Twenty-five years ago, the Folk Society of Whitehorse (FSW) began as an event for people of all ages to enjoy. Today, it is on a roll — hosting monthly events.
Paul Davis is the president of FSW, but he admits that he can’t do it on his own.
“ We have about 20 volunteers, which come out to the shows to help with sound or lighting,” he says.
On the first Saturday of the month, FSW congregates in the basement of the Whitehorse United Church, for a coffeehouse-style show.
Anyone is who has a love for music is welcome to swing by. In the past jazz and blues musicians have been known to play some tunes. Spoken word performers are also very welcome.
“ One time we even had a garage band stop by,” says Davis.
Shows usually start at 7:30 p.m. and last until 9 or 10 p.m. The first portion of the show is sort of an open mic.
Each performer can arrive for 7 p.m. to register, and then they have about five minutes to perform. After that, the scheduled performances begin. Each event is family-friendly as no alcohol is permitted.
“ With all the bars in Whitehorse, we wanted to create a space where people of all ages can come out and enjoy live music,” says Davis.
In April, FSW puts on a special show to coincide with the Alaska Folk Festival.
“ Usually we focus on local talent, but for this event, which always takes place one week after, we welcome other performers,” Davis says.
On April 18 2015, the FSW will launch this special edition show.
What’s really unique about the FSW is their traditional way of advertising.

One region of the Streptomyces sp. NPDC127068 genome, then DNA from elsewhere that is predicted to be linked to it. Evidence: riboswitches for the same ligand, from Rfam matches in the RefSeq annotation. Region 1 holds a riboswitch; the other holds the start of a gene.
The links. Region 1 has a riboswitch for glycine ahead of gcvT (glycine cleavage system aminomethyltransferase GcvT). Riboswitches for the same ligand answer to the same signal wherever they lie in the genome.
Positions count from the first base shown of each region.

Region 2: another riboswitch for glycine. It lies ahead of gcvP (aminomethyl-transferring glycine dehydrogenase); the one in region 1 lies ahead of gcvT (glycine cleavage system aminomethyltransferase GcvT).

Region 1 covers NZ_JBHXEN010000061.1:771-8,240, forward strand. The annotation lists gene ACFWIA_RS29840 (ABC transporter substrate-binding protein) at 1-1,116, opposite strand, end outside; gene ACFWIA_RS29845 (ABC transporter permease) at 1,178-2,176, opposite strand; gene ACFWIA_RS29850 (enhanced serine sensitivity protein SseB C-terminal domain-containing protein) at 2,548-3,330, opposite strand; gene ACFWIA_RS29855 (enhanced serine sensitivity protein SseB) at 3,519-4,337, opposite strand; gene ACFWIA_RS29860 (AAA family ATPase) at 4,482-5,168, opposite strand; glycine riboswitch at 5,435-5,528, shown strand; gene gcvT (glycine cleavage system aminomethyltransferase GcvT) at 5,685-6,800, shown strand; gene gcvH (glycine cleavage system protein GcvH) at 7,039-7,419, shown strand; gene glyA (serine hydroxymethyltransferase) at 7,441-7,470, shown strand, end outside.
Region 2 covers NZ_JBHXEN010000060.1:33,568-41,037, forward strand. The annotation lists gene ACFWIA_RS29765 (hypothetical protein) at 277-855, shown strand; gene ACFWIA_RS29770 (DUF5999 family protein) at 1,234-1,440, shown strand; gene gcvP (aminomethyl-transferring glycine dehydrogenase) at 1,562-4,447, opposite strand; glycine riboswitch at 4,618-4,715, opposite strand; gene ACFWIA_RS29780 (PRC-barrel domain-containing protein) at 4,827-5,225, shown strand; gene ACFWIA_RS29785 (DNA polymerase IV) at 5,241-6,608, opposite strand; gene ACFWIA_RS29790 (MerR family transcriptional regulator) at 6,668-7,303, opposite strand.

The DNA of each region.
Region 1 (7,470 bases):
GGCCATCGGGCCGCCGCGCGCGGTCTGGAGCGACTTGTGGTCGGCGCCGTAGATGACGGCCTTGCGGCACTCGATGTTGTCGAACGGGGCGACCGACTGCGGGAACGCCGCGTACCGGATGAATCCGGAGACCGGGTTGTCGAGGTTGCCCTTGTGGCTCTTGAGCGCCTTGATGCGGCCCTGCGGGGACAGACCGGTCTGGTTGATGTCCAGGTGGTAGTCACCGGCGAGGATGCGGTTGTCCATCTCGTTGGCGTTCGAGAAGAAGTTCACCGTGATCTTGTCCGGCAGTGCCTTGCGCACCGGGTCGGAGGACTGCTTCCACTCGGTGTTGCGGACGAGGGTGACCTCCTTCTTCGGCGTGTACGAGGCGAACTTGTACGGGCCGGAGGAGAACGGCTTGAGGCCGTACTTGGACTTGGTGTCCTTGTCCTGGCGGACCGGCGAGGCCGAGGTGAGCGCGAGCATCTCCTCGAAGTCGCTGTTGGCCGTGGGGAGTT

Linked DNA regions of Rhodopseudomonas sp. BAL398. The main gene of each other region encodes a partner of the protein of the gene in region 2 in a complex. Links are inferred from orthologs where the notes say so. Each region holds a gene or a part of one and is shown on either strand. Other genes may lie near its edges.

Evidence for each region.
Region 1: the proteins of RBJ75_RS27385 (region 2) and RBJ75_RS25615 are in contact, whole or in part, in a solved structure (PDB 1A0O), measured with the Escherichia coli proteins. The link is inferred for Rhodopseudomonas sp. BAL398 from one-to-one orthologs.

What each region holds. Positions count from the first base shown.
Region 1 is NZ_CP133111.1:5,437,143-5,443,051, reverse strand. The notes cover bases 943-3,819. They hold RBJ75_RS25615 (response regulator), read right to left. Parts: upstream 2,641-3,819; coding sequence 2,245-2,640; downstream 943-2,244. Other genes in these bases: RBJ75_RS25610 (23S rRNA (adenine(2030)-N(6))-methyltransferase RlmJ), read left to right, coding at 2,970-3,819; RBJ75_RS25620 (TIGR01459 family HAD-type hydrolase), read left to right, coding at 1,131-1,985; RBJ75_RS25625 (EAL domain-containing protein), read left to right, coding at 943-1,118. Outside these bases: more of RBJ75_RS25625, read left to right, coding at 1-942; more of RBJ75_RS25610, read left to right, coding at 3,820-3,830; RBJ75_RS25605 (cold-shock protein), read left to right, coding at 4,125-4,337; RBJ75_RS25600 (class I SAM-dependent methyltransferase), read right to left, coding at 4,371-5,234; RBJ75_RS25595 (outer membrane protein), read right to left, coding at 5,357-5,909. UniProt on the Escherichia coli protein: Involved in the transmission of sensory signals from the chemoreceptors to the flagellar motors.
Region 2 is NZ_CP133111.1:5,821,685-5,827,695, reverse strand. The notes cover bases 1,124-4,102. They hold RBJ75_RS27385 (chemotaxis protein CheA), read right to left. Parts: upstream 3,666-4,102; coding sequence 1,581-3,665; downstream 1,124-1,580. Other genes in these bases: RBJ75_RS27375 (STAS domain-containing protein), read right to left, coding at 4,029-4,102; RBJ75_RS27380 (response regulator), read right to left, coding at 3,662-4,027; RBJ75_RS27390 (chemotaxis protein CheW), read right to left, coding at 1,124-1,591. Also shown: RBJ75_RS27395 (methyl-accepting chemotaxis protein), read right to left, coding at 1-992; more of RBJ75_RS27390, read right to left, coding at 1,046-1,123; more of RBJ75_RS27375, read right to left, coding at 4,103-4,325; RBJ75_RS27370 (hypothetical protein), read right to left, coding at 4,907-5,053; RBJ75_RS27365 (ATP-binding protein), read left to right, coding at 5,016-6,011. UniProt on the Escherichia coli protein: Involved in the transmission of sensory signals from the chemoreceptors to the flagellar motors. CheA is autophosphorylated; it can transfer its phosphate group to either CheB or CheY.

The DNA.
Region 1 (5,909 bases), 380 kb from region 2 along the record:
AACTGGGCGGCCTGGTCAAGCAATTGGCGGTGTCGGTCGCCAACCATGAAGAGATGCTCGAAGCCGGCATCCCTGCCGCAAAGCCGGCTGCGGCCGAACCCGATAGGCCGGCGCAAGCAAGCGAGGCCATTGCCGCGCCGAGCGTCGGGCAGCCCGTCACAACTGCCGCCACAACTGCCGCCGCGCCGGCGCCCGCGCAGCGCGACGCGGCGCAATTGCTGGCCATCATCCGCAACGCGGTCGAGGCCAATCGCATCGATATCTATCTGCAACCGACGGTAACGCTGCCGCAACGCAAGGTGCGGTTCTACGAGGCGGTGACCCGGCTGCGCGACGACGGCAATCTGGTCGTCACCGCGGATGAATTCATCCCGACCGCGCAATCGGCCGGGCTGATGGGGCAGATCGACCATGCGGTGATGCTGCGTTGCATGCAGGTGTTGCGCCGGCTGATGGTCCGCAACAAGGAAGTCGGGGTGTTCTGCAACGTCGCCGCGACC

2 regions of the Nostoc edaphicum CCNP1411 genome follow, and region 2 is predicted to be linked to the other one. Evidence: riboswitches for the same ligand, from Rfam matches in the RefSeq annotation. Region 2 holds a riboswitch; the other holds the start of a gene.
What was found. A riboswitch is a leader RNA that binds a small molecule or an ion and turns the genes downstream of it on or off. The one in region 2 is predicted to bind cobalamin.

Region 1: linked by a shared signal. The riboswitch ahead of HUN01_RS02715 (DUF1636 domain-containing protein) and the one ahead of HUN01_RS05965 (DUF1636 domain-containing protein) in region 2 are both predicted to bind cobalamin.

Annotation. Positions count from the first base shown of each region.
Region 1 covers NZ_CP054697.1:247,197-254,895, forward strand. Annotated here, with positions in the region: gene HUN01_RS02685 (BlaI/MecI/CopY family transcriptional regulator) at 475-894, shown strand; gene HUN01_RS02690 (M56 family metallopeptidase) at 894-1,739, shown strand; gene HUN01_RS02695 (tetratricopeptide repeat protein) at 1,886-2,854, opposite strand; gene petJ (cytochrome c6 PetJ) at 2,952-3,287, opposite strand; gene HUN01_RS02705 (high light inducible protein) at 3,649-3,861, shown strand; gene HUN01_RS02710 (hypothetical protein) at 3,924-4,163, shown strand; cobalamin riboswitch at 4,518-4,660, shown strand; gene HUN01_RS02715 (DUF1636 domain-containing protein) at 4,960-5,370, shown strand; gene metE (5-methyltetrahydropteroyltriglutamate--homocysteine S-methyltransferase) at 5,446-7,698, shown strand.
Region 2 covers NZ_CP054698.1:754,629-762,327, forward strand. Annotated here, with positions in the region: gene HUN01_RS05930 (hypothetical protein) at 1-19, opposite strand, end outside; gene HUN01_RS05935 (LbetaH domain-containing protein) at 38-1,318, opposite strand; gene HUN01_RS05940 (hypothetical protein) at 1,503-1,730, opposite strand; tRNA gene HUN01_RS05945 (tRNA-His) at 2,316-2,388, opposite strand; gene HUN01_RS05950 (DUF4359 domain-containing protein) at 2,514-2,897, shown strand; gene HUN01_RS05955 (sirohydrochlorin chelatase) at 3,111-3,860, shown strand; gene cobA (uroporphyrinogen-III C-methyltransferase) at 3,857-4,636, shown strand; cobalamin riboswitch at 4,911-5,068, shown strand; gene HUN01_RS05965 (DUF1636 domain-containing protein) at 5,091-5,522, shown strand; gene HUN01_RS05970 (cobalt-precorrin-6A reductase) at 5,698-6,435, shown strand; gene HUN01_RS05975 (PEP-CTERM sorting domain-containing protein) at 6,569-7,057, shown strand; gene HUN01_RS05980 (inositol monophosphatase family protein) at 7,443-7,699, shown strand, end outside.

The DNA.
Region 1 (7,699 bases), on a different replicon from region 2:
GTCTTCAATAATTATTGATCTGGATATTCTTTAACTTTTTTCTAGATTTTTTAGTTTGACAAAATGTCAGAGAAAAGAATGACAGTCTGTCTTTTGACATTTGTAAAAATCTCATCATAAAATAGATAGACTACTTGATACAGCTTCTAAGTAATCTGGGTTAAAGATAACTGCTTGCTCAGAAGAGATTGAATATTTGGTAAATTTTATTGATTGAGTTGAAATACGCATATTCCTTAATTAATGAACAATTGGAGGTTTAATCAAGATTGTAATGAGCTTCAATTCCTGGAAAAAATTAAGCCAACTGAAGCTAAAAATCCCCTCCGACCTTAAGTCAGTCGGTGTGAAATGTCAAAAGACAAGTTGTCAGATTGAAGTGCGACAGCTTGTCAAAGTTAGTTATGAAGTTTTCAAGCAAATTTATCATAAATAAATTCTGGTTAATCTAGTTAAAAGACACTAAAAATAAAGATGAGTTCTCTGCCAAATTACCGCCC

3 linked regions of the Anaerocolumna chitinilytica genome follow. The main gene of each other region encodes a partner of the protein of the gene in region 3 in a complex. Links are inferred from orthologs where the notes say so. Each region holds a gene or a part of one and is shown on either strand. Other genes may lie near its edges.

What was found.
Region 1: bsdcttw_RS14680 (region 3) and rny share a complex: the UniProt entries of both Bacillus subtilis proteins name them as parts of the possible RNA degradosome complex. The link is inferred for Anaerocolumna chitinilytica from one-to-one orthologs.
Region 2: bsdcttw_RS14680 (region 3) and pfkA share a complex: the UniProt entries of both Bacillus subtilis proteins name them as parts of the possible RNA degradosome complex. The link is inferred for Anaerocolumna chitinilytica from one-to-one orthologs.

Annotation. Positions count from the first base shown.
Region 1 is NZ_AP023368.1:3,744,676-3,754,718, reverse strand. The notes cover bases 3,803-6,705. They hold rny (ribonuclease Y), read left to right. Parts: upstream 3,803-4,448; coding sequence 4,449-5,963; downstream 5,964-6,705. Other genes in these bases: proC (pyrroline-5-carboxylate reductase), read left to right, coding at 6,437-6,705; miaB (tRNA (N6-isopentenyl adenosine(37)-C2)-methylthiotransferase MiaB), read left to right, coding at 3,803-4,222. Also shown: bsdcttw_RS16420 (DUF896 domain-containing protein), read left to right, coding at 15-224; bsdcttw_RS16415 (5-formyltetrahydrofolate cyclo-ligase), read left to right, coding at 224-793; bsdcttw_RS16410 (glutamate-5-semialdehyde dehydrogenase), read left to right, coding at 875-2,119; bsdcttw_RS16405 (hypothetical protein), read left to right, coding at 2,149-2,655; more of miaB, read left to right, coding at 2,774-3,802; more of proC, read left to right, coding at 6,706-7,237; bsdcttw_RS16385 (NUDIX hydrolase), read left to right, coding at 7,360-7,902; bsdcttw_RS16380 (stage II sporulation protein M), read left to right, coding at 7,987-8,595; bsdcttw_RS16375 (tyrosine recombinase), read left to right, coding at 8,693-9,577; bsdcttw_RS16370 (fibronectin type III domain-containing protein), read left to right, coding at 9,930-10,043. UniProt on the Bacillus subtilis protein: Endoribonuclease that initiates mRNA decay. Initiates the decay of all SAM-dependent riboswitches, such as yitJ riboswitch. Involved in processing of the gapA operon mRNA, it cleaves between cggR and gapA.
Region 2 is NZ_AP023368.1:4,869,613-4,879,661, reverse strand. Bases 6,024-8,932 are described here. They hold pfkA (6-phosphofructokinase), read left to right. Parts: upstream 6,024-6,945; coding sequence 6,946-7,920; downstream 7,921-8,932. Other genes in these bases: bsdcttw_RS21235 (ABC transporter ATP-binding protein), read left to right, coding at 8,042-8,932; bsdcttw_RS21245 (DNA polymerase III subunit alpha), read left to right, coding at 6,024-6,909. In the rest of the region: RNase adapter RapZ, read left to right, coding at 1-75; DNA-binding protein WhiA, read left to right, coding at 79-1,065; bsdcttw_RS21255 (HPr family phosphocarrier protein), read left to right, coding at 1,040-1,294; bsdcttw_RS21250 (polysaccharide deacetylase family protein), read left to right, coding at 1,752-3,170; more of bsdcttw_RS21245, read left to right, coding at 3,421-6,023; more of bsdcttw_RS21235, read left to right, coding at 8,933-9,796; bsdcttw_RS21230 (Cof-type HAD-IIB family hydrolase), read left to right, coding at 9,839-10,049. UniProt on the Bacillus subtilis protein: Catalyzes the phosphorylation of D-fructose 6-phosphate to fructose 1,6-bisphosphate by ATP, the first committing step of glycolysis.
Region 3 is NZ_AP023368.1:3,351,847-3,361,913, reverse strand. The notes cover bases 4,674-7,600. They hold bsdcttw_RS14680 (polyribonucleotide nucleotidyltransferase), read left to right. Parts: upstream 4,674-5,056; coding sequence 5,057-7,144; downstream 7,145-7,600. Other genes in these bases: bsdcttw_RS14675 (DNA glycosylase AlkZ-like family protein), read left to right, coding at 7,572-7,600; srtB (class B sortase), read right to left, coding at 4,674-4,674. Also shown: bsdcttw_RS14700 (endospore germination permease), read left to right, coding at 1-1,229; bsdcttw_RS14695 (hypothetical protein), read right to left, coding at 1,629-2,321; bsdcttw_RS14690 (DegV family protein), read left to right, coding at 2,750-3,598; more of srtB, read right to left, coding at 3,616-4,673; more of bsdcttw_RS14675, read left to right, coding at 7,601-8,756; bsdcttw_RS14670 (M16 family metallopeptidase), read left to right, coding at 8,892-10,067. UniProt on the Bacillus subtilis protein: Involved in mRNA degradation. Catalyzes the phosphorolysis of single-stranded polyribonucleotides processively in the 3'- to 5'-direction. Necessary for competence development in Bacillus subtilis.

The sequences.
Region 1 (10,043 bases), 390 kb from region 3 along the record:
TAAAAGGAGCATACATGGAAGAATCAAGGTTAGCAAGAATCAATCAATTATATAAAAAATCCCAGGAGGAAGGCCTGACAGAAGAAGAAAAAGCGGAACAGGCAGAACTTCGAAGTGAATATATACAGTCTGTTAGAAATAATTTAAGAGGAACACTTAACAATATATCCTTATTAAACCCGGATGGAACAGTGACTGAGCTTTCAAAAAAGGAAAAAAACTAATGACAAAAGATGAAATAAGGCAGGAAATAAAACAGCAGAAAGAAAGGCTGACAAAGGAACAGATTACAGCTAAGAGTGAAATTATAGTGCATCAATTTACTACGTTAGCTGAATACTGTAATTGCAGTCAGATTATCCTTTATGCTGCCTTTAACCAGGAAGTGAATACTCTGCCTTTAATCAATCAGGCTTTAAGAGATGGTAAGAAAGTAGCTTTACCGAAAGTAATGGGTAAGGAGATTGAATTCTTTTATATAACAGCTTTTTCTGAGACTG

“ We don’t have a web page or a Facebook page. We just put posters up around town, and send out a few emails,” says Davis. “Also, we have always kept the poster design more and less the same — bright yellow with dancing cartoon animals.”
It seems that’s all FSW needs, as every month they play to a packed house.
For their next event on Saturday December 6, folk artist Calla Paleczny will be the feature performer.
FSW has been fortunate enough to secure its budget from door fees. They have never had to rely on grants or donations. Further, FSW gets some assistance from the Yukon Bluegrass Music Society, who sell refreshments during the shows. Although folk music may not be a mainstream genre, FSW has created a nice little hub to enjoy some homegrown talent, and possibly discover your own inner superstar.
FSW’s folk night takes place on the first Saturday of every month (December 6) and cost $4 for members and $5 for non-members.
To get involved, email firstname.lastname@example.org.